Invensys Foxboro unveils next-generation control system

Sept. 11, 2013

Invensys Foxboro on Tuesday unveiled what it says is Invensys’ next-generation control system, “the Foxboro Evo process automation system.”

Invensys Foxboro has a lot on its plate. Besides the pending acquisition of its Invensys parent by Groupe Schneider, Foxboro on Tuesday unveiled what it says is Invensys’ next-generation control system, “the Foxboro Evo process automation system."

To some extent, however, because the evolution of control systems today is punctuated by such frequent technology releases, the new system might almost as easily have been introduced last year or next year as this year.

"Some people think of I/A [the Foxboro I/A distributed control system] as 1980s technology, but there is no single aspect of the system that hasn’t been replaced over time," says Grant Le Sueur, director, product management, Invensys Foxboro.

On the other hand, says Chris Lyden, an Invensys Foxboro senior vice president, "This year we have a confluence of technology releases that make a new system, including a new controller, Triconex on the network [Invensys Triconex, the supplier of safety systems], high-density I/O, and control room enhancements."

The advances are indicative of a process-control industry rapidly adopting the latest computing advances in the pursuit of process-industry safety, security and productivity.

Roles-based productivity

The three most important ways an automation vendor can help its customers is to protect the operational integrity of their plants, enhance operational insights of its people and enable change, says Gary Freburger, president of Invensys’ systems business. "Our new Foxboro Evo system does that with unrivaled elegance. With more powerful processing capacity and other new, advanced applications, the system allows our customers to uncover new and hidden value from within their operations."

The company says the Foxboro Evo process automation system evolved directly from the Foxboro I/A Series and Triconex technology, found in some of the largest, most complex process facilities and known for their layered architecture. Foxboro Evo extends this approach through a component object-based platform, allowing major upgrades without halting operations, and confirmed by at least one representative of the oil & gas industry.

"We needed to upgrade the vast majority of our DCS, but like most sites, we didn’t have the luxury of a site-wide shutdown to make a full change possible," says Michael McKenzie, distributed control systems specialist for BP in Brisbane, Australia. "We were facing a substantial obsolescence issue, which we had ranked as a significant risk to ongoing operations, so we needed a solution that would allow us to upgrade components as we needed them, without sacrificing functionality or usability for operators. The new Invensys system allowed for a much easier upgrade of all components."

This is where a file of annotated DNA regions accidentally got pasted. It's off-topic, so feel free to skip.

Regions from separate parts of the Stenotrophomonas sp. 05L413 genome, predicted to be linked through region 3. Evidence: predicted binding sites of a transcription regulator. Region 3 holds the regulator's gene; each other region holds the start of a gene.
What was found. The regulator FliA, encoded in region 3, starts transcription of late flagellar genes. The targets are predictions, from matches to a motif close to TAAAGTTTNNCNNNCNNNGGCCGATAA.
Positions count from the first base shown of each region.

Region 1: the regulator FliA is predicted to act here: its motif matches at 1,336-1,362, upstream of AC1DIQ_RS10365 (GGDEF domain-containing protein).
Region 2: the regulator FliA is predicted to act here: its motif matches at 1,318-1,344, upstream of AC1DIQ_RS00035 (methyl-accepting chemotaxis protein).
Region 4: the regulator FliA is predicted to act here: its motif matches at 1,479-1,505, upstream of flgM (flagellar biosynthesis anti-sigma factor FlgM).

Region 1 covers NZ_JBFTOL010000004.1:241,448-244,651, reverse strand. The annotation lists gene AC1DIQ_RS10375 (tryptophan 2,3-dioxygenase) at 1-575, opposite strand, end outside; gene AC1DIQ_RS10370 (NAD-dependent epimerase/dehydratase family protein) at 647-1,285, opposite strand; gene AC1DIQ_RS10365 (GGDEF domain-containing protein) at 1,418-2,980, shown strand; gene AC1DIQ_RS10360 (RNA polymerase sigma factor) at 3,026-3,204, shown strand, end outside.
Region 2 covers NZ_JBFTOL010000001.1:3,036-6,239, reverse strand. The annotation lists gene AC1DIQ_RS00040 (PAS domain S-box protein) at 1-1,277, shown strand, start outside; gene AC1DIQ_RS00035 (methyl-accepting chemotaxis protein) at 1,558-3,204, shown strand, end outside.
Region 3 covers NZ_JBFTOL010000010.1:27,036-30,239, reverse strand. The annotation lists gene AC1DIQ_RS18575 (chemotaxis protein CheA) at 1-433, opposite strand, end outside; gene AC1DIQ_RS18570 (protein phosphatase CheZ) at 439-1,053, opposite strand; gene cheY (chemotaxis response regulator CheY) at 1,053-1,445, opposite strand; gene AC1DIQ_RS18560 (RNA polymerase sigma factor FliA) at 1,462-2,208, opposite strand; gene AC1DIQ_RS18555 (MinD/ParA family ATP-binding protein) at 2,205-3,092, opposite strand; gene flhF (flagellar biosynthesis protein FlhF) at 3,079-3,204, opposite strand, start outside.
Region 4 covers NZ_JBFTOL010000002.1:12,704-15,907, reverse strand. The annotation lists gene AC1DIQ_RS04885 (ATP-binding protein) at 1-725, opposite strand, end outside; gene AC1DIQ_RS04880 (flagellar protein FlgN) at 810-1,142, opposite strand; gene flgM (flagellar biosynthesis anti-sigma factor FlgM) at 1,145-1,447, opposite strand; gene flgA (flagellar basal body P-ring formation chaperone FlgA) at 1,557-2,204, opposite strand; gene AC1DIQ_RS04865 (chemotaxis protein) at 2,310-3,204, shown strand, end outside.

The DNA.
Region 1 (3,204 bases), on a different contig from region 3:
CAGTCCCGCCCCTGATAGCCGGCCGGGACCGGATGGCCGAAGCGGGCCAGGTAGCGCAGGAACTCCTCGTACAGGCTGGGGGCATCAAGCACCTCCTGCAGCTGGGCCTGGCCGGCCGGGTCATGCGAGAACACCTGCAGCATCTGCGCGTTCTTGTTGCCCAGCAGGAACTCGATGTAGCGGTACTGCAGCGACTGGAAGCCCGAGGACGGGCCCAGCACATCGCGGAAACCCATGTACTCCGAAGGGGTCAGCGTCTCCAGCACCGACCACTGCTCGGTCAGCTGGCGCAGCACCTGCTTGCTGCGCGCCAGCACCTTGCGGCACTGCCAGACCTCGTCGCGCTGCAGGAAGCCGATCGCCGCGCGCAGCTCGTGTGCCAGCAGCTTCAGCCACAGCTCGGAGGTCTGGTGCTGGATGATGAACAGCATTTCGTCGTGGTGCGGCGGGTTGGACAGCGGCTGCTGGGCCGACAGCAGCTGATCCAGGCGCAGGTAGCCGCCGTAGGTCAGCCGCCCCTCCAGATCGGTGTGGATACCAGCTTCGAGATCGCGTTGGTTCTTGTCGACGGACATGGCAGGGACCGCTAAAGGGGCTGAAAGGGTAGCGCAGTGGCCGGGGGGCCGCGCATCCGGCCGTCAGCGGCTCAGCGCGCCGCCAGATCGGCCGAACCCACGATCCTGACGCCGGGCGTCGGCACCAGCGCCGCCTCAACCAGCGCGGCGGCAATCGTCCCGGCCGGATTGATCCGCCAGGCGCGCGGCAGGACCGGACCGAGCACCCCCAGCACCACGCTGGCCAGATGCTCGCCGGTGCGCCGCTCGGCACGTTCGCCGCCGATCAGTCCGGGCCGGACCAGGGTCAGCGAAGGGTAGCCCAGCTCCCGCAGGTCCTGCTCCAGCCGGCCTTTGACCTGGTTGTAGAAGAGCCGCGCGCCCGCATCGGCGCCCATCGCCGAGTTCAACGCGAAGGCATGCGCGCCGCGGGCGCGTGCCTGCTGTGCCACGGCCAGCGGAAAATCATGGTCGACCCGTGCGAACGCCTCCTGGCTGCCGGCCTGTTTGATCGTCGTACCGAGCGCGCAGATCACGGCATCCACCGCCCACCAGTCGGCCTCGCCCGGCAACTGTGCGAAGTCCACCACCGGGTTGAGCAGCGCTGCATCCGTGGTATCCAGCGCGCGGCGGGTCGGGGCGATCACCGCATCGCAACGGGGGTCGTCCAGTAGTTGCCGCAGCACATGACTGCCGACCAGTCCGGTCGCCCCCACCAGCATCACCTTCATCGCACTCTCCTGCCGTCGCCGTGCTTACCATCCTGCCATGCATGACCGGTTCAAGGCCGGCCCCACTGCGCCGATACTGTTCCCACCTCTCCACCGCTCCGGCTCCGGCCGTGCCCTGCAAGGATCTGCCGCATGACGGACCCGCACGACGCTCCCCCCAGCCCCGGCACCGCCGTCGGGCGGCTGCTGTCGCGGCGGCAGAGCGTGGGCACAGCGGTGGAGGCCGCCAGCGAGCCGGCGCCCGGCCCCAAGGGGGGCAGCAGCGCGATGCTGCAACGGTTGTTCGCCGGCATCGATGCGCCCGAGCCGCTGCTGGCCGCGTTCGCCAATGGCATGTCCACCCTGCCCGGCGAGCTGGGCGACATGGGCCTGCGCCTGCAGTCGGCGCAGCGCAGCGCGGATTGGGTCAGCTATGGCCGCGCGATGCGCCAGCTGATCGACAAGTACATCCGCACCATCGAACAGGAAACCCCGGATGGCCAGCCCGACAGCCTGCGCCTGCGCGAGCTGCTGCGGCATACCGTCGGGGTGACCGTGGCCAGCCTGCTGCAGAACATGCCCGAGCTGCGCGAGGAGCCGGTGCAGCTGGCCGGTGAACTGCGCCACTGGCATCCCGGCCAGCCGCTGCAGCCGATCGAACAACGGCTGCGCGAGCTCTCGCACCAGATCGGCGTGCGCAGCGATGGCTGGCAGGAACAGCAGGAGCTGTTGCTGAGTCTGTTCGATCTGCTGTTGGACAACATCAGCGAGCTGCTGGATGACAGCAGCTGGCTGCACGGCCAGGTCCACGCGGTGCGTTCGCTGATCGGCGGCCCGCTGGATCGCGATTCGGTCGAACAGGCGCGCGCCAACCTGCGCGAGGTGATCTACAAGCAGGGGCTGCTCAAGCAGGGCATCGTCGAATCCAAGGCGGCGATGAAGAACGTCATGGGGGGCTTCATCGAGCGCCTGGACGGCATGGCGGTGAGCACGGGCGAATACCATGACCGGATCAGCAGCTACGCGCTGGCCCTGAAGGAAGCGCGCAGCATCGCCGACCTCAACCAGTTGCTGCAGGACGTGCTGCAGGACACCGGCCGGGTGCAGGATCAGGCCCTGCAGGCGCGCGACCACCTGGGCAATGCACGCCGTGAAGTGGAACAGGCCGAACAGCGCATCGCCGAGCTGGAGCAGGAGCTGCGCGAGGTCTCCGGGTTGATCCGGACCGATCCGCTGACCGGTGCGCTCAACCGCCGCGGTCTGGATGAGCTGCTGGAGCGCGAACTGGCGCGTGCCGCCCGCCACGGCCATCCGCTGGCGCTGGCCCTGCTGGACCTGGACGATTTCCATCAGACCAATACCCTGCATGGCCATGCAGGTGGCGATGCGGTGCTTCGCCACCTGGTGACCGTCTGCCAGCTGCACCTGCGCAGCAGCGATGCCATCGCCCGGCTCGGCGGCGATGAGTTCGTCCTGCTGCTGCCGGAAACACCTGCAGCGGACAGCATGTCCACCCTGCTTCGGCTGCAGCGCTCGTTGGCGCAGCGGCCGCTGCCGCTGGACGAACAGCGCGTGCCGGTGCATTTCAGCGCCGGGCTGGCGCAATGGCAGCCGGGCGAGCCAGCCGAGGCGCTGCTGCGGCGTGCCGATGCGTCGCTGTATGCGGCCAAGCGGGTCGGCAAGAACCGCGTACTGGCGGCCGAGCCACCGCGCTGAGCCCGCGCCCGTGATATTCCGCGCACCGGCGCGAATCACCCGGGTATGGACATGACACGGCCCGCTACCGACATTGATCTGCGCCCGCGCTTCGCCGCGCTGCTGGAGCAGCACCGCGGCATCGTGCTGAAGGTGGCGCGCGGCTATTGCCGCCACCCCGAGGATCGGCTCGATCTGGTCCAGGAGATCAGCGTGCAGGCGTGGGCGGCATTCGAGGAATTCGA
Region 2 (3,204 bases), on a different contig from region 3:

Combating information overload

In the wake of the Gulf of Mexico Deep Horizon disaster, and given the high incidence of accidents in the chemical industries, it’s not surprising that much work is being done within the process-control industry to improve the ability of operators to make sound decisions, especially in critical situations. Foxboro Evo should improve the ability of plant personnel to contribute to business success through streamlined and contextualized information.

"Operator interface screens were originally based on piping diagrams and extensive use of color in the graphics," says Lyden. "Well, piping diagrams can be at the least very inconsistent and all that color may have in the end impeded more than helped."

Results of this recognition include use of grey tones for screens, with color used only to highlight that which needs most attention. "It’s really a simple change," says Lyden. "Consistency in the screens and in use of color and use of behavior attributes to attract the eye, such as those that are used in airline consoles.

"If users in the control room and in the field can better interpret the growing volume and complexity of the information they receive within the proper context of procedures and operational risk, then they will make more valuable contributions to the business," Lyden says.

Some details

The Foxboro Evo system includes a new high-speed controller, field device management tools, a maintenance response center, an enterprise historian, 1-n redundancy and cyber security hardening. The company’s portfolio of roles-based engineering tools and productivity applications are integrated within it, for visibility into historical, real-time and predictive operating information to help drive production efficiency.

  • Safety and security personnel will benefit from an innovative coupling of control and safety, which enables sharing of operational information while keeping the safety system functionally isolated, as well as state-of-the-art cyber security.
  • Engineers will be able to reduce their workloads, protect schedule integrity and reduce risk via more intuitive design and troubleshooting features, virtualization and other flexible technology.
  • Operators will gain a more complete, real-time view of plant activity via an updated high-performance, mobile accessible HMI.
  • Maintenance technicians will enjoy lower meantime between repairs via real-time device alerts and analytics, alarm triage, performance monitoring and other benefits.

Current Foxboro I/A Series DCS users can migrate to the Foxboro Evo system with little or no downtime, depending on which version they are running. Users of competing process automation systems, whose wiring terminations are still functional, Invensys Foxboro says, can migrate to the Foxboro Evo system without ripping and replacing infrastructure, significantly reducing costs and downtime, just as they were able to do with the I/A Series system.

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